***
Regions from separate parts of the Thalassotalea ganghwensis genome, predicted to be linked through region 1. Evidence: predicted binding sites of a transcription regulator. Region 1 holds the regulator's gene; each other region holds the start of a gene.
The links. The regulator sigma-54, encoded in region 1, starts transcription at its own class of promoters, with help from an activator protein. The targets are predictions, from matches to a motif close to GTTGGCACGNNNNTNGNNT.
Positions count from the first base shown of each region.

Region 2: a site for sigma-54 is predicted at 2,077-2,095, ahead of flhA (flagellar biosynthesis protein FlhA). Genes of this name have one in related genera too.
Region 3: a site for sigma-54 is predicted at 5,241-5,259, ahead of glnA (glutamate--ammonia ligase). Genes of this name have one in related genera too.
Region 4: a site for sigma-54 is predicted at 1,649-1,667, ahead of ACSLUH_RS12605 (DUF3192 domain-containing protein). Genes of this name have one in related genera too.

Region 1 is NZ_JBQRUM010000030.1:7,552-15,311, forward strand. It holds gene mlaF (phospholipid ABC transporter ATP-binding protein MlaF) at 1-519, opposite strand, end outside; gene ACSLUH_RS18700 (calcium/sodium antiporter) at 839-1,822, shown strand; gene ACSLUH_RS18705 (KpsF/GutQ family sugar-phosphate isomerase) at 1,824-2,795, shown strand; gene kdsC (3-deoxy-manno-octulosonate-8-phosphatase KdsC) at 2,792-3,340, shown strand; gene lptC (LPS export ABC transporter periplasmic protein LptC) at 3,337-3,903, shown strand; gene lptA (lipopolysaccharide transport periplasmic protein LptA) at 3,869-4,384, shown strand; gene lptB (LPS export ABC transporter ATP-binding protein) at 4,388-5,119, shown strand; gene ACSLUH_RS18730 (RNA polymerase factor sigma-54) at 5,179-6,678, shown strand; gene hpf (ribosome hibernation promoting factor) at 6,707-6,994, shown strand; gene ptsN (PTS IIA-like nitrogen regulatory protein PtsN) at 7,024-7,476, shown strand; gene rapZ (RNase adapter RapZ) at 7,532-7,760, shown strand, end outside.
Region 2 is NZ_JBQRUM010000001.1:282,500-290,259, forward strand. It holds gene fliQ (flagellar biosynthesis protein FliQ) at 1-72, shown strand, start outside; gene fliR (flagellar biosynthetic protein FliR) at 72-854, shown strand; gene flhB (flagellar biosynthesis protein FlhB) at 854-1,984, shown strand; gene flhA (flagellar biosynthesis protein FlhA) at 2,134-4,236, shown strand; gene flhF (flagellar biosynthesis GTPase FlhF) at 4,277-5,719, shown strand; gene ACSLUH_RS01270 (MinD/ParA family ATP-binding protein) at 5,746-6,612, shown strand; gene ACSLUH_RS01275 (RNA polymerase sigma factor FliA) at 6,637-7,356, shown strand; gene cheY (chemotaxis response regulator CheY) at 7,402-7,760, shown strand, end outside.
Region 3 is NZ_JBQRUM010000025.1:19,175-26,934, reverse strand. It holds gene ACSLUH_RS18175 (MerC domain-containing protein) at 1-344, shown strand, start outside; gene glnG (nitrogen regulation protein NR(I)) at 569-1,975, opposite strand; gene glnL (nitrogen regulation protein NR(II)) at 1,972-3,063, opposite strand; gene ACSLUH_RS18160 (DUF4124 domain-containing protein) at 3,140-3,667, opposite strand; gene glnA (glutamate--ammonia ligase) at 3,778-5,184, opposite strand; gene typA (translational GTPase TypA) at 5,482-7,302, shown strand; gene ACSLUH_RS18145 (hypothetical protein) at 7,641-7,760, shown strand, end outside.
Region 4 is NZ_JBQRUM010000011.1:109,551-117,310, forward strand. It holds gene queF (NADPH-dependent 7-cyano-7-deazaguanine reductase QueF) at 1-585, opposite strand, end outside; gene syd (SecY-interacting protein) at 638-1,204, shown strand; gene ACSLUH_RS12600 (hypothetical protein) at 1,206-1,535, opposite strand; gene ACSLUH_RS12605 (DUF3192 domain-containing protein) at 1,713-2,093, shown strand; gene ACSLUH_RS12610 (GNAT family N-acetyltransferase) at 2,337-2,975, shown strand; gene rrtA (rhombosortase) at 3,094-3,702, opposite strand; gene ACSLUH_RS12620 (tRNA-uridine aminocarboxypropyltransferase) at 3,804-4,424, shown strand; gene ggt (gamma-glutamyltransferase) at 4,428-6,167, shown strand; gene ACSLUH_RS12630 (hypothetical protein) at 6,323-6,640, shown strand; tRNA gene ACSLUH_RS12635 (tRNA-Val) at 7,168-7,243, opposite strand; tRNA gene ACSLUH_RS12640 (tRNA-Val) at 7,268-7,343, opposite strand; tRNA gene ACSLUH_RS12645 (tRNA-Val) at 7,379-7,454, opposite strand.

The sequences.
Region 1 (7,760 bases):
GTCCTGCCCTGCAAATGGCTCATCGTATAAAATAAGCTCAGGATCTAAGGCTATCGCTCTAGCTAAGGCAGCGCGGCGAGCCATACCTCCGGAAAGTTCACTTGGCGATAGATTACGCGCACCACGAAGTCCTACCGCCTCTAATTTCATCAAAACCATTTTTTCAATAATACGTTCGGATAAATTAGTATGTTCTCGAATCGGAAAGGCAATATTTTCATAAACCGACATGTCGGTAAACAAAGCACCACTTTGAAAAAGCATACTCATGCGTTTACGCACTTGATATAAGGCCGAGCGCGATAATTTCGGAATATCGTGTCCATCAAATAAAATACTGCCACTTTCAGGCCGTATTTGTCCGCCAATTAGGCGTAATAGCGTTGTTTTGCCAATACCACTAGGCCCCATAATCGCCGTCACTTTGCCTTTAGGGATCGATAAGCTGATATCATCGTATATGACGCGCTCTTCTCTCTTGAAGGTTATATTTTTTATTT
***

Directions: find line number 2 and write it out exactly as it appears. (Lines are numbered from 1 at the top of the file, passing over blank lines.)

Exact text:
The links. The regulator sigma-54, encoded in region 1, starts transcription at its own class of promoters, with help from an activator protein. The targets are predictions, from matches to a motif close to GTTGGCACGNNNNTNGNNT.